Lyde Green was once fields, farmland and woodland and remnants of this still survive amongst the building development.
More formal green space is planned but it is very limited.
There is some common land in Lyde Green. There are two large fields at the end of Howsmoor Lane that make up Lyde Green Common and can be used by residents as common land/green space. (See our Lyde Green Common Page).
Blackwell Common, on Feynman Way (North) - by the Science Park, isn't designated as a common, and is privately owned and managed by the Science Park. The planning permission for the land does refer to its intended use as a place for a variety of uses though e.g. Events space etc.
The green space around the Folly Brook tributary and ancillary drainage ponds (the Lyde Green Lakes by the Science Park and streams around Lyde Green) are Open Land and therefore also available for public access. It is important to remember these are sites of Nature Conservation Interest and biodiverse wildlife habitats, and care should be taken not to disturb the wildlife in these areas.
The green space (by Willowherb/Pear Tree Way and the Taylor Wimpey Office and show homes) is privately owned space. It has been earmarked for housing since day one so will not be green long-term but will eventually have 11 homes built on it.
Types of Green Space
Green space is land that is partly or completely covered with grass, trees, shrubs, or other vegetation. Green space includes formally developed areas like parks, community gardens, and cemeteries, but also includes woodland, wetlands, open space and common land.
Open Access space or Open Land is any open piece of land that is undeveloped (has no buildings or other built structures) and is accessible to the public.
Common land is owned, either by the local council, privately, or by the National Trust. You usually have the right to roam which means you can access and use land for walking, running, watching wildlife and climbing. You are usually not allowed to ride horses, camp, light fires, drive or cycle where you have a right to roam unless there is express permission from land owners or there is a bridle way/cycle path that runs across the land.
Right to Roam is the access given to the public on open space or common land. It means you can access and use land for walking, running, watching wildlife and climbing without needing to stick to public footpaths. You are usually not allowed to ride horses, camp, light fires, drive or cycle where you have a right to roam unless there is express permission from land owners or there is a bridle way/cycle path that runs across the land.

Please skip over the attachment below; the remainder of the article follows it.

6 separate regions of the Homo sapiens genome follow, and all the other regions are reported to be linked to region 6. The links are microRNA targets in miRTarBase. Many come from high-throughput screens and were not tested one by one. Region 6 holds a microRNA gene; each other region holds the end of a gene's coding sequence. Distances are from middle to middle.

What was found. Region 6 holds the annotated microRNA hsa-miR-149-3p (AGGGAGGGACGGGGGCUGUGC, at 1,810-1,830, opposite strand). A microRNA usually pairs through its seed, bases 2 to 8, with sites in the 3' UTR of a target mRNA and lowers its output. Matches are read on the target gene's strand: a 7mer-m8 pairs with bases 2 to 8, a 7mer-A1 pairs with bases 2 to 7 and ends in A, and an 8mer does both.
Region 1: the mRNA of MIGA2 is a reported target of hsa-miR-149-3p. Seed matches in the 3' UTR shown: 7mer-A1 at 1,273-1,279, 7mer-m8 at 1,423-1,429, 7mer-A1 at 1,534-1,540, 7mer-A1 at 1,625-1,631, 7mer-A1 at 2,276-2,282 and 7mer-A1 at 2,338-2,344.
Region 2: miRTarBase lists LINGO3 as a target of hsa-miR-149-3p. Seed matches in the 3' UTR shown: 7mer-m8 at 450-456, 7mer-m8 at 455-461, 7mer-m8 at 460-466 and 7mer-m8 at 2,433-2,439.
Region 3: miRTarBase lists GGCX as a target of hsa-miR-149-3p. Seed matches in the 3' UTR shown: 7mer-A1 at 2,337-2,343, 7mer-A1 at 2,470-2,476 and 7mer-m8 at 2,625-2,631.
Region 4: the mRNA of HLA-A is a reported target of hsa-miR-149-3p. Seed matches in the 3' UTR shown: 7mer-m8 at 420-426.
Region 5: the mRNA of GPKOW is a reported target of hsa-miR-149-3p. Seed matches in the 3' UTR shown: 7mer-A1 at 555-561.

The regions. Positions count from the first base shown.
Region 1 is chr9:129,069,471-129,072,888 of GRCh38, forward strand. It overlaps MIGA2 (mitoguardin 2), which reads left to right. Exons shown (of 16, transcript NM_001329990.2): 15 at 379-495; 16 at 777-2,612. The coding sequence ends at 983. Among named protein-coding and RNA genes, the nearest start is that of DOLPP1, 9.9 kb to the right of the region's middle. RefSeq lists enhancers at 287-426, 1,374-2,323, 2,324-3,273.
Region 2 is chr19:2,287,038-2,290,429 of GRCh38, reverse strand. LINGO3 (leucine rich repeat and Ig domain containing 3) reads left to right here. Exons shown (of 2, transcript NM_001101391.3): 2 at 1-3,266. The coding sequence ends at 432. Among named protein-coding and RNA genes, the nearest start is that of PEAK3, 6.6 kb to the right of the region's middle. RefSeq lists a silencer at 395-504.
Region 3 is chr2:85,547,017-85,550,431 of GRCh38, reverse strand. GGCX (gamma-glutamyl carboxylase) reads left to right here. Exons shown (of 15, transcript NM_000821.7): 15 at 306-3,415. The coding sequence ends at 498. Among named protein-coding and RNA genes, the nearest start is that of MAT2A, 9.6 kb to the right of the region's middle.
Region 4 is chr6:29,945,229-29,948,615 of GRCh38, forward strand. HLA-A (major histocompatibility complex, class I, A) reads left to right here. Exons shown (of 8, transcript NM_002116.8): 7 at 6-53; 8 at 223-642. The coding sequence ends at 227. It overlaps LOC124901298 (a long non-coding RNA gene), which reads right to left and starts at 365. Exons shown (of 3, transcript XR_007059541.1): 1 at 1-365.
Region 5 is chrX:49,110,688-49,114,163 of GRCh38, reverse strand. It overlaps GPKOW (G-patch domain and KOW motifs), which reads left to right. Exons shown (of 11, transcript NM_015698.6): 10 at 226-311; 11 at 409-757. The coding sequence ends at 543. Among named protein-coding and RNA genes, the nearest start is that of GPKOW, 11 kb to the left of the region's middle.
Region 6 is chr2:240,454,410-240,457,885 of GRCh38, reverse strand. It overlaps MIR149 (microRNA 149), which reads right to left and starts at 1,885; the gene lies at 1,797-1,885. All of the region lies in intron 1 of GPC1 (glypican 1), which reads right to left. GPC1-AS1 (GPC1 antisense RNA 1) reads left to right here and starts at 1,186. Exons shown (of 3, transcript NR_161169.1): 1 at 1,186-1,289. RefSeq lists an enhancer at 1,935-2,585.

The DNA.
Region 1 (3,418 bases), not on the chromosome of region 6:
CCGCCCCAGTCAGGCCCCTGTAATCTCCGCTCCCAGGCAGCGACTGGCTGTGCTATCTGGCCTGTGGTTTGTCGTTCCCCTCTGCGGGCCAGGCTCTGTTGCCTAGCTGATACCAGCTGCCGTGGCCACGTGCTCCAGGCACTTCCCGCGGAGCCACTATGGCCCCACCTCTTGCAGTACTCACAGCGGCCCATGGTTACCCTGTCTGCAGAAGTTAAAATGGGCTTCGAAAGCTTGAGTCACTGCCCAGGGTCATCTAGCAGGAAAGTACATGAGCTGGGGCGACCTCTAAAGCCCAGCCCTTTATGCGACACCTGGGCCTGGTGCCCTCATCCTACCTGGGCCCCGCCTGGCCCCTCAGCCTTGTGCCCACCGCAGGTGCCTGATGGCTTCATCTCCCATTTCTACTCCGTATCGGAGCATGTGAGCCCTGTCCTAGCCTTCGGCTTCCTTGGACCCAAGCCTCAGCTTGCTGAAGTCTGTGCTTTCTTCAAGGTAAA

Town & Village Greens can be used for sports and recreation, eg. playing football or walking your dog. Many greens are owned and maintained by local parish or community councils. Some are privately owned. You can often use these areas to hold events but you will need permission first.
RSPCA: Visit the RSPCA website for contact info and advice or to report an injured or mistreated animal (including birds).
RSPB: Visit the RSPB website for contact info and advice on wildlife including birds, trees, butterflies and bees.
Walking in Lyde Green
What can I find?
Lyde Green is full of edible plants to forage if you know where to look! Lime tree leaves, elderflower, blackberries, nettles and edible mushrooms can all be found, but be careful - if you're not sure what you're doing, don't risk it, as if you pick the wrong types or eat the wrong parts of the plant, it could be poisonous!
A rare mares tail tree fossil formed 220 million years ago was found in Lyde Green on a nature walk in 2016
Planning Changes to Common Land
Planned changes to common land will be advertised in local newspapers and put on signs around the land. If you want to comment on the application, write to:
The Commons Team
The Planning Inspectorate
3F Temple Quay House
2 The Square
Telephone: 0303 444 5637
It's important that residents keep an eye out for open spaces being de-registered or protections being removed; this is particularly important for the Common and the hedgerows on Howsmoor Lane.
Emersons Green Town Council requested that the hedgerows on Howsmoor Lane be protected but this was rejected by South Gloucestershire Council, meaning that if they choose to widen the roads in the future, the old hedges could be removed. It would be best to have the hedgerows designated as local green space to protect original trees, hedges and verge grass - these form a wildlife corridor through the new development which is crucial for the conservation of wildlife species.
In the past, hedgerows on Emersons Green lane (a similar lane to Howsmoor) were included in the original housing development plan, but years later, residents and others encroached on the hedgerows and ancient trees were maliciously destroyed. It's important that this doesn't happen to Howsmoor Lane in the future.